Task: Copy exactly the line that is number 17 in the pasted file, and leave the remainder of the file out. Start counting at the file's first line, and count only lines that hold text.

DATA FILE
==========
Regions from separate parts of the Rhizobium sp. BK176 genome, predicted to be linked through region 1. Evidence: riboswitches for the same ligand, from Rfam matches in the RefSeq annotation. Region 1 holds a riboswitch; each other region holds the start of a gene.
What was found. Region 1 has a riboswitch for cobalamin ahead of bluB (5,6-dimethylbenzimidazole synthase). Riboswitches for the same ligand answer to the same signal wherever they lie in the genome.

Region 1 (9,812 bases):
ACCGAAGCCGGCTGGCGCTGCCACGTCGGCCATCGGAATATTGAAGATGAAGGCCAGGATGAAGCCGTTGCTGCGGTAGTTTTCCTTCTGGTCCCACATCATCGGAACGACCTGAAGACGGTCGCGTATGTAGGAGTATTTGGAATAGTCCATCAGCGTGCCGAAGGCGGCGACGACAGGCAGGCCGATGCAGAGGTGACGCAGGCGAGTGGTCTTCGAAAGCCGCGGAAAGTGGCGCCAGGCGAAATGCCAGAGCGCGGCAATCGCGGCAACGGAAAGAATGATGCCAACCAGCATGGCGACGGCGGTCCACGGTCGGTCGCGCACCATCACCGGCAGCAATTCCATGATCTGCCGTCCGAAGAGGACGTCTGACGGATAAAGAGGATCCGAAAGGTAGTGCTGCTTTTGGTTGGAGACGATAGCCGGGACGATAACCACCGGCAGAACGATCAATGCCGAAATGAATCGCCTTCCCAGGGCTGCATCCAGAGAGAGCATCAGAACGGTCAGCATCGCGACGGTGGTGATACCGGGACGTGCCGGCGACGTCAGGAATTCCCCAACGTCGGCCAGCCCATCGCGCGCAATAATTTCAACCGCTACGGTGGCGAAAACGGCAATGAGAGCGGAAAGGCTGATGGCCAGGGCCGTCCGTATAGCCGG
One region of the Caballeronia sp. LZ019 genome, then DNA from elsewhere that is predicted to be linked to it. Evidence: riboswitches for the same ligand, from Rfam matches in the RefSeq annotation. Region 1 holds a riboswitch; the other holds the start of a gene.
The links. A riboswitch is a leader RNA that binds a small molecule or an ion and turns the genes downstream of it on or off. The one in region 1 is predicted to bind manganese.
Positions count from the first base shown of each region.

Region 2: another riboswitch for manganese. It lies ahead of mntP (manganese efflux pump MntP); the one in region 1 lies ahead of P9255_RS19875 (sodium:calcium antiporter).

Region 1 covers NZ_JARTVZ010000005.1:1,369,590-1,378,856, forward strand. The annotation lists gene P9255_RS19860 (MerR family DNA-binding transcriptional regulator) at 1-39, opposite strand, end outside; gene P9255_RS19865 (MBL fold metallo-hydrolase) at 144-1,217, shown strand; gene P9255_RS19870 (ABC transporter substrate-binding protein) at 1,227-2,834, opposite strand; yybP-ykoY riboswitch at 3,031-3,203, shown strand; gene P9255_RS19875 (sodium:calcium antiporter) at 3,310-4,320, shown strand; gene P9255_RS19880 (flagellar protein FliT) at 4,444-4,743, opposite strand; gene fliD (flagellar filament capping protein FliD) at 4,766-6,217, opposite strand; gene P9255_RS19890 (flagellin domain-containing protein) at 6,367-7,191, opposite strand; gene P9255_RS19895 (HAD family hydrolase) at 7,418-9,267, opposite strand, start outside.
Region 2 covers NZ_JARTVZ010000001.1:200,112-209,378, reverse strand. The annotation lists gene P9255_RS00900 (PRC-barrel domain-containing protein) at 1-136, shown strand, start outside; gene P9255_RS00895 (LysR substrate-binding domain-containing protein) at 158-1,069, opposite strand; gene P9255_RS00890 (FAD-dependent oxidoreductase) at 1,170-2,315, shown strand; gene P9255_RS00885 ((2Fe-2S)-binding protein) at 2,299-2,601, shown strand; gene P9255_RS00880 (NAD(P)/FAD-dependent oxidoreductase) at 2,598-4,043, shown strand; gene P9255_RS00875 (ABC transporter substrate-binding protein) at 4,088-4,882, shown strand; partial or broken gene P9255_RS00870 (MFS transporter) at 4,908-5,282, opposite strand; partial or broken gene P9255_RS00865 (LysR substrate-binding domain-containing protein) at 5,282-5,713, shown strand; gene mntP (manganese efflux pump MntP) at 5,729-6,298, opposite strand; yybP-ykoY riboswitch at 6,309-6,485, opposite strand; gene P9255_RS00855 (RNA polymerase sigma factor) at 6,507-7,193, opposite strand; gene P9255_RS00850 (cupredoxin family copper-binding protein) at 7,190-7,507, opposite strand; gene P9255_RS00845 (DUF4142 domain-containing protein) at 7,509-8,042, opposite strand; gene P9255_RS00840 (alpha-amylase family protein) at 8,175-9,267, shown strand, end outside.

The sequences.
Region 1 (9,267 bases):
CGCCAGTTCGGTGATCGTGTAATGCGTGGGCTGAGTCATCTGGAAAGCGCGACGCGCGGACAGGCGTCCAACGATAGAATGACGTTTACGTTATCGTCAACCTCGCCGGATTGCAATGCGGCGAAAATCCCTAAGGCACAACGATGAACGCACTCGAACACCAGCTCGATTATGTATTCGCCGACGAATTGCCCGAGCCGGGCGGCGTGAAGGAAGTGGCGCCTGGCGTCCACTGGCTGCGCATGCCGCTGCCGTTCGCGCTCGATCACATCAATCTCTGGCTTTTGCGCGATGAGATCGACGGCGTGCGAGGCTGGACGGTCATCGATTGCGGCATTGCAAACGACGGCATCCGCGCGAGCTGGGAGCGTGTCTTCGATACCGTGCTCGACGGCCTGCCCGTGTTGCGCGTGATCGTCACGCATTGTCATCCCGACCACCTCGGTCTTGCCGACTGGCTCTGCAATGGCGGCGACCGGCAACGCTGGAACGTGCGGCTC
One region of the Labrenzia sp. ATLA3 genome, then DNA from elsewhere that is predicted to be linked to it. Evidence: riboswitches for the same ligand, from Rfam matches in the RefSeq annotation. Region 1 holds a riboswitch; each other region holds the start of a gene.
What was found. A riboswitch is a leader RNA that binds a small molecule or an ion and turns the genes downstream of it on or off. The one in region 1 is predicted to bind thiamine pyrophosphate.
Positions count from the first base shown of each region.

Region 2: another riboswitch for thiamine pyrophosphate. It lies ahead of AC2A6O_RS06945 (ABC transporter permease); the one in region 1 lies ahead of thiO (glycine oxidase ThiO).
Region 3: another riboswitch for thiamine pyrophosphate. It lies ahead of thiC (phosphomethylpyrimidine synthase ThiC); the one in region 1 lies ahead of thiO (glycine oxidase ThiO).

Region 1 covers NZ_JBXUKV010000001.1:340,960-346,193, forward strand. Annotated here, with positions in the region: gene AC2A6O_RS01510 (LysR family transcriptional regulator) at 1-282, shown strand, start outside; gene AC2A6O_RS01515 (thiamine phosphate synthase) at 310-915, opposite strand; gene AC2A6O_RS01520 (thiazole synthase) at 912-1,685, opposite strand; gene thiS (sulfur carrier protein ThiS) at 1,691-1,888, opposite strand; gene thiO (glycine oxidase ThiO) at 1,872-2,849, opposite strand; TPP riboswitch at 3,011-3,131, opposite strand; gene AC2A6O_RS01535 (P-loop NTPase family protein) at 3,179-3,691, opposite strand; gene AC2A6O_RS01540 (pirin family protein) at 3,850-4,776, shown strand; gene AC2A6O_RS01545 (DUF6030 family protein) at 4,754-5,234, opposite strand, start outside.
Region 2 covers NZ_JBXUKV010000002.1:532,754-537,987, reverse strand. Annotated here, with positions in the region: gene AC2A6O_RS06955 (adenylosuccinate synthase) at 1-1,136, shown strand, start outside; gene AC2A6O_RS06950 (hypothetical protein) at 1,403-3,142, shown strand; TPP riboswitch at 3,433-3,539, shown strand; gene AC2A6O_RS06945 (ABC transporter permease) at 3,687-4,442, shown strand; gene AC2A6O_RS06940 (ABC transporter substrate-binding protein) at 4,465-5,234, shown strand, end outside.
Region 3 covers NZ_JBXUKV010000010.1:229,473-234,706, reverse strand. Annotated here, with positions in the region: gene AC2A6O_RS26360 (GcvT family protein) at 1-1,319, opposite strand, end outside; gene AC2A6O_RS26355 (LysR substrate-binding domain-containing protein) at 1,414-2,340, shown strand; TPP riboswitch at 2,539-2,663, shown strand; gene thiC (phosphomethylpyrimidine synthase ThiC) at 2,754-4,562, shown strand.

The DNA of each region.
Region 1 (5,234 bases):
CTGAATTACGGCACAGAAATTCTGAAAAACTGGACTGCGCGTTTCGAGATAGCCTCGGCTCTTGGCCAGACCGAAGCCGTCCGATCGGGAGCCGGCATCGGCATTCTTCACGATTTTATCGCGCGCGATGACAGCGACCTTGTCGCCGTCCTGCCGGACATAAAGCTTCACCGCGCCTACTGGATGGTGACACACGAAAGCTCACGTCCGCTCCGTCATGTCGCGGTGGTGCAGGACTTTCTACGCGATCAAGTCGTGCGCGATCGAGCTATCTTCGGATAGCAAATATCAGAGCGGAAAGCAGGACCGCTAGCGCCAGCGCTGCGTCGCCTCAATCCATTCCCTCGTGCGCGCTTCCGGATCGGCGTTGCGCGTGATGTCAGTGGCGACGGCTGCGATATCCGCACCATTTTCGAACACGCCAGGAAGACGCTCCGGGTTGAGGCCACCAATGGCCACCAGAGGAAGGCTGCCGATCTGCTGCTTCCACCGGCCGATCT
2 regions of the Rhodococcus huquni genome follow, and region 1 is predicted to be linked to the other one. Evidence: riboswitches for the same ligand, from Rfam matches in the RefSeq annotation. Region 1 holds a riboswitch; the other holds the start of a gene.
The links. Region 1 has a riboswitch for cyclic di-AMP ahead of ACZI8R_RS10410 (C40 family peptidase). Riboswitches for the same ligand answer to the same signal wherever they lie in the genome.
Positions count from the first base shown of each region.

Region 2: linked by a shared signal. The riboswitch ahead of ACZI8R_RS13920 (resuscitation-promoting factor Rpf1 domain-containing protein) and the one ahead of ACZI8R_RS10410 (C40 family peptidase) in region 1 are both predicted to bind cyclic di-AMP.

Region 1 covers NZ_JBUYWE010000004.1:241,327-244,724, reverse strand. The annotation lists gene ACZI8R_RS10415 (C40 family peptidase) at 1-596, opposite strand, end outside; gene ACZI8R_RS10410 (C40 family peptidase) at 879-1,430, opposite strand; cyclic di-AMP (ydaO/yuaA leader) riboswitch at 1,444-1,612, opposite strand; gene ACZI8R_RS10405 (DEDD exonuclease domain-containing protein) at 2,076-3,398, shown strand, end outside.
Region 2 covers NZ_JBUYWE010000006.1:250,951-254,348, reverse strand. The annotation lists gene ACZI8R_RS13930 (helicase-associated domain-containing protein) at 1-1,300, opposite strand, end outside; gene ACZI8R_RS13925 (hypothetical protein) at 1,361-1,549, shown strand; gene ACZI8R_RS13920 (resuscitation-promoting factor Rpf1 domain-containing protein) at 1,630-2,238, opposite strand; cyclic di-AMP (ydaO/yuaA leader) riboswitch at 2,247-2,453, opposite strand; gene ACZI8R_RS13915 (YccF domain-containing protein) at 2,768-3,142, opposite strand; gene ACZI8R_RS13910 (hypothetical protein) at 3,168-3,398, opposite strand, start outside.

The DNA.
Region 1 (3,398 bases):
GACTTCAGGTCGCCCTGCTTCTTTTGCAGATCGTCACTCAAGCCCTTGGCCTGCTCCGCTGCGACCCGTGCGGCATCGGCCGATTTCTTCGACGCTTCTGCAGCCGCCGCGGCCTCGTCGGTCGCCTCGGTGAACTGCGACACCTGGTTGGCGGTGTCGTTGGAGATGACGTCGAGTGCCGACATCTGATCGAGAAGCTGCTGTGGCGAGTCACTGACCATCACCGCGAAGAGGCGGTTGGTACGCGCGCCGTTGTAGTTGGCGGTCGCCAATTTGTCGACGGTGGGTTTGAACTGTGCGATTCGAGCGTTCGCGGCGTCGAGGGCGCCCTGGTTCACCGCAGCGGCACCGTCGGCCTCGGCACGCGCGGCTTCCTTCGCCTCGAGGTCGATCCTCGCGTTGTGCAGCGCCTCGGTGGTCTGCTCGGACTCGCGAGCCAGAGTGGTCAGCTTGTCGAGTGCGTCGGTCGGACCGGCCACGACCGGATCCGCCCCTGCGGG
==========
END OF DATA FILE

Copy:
Region 2: another riboswitch for thiamine pyrophosphate. It lies ahead of AC2A6O_RS06945 (ABC transporter permease); the one in region 1 lies ahead of thiO (glycine oxidase ThiO).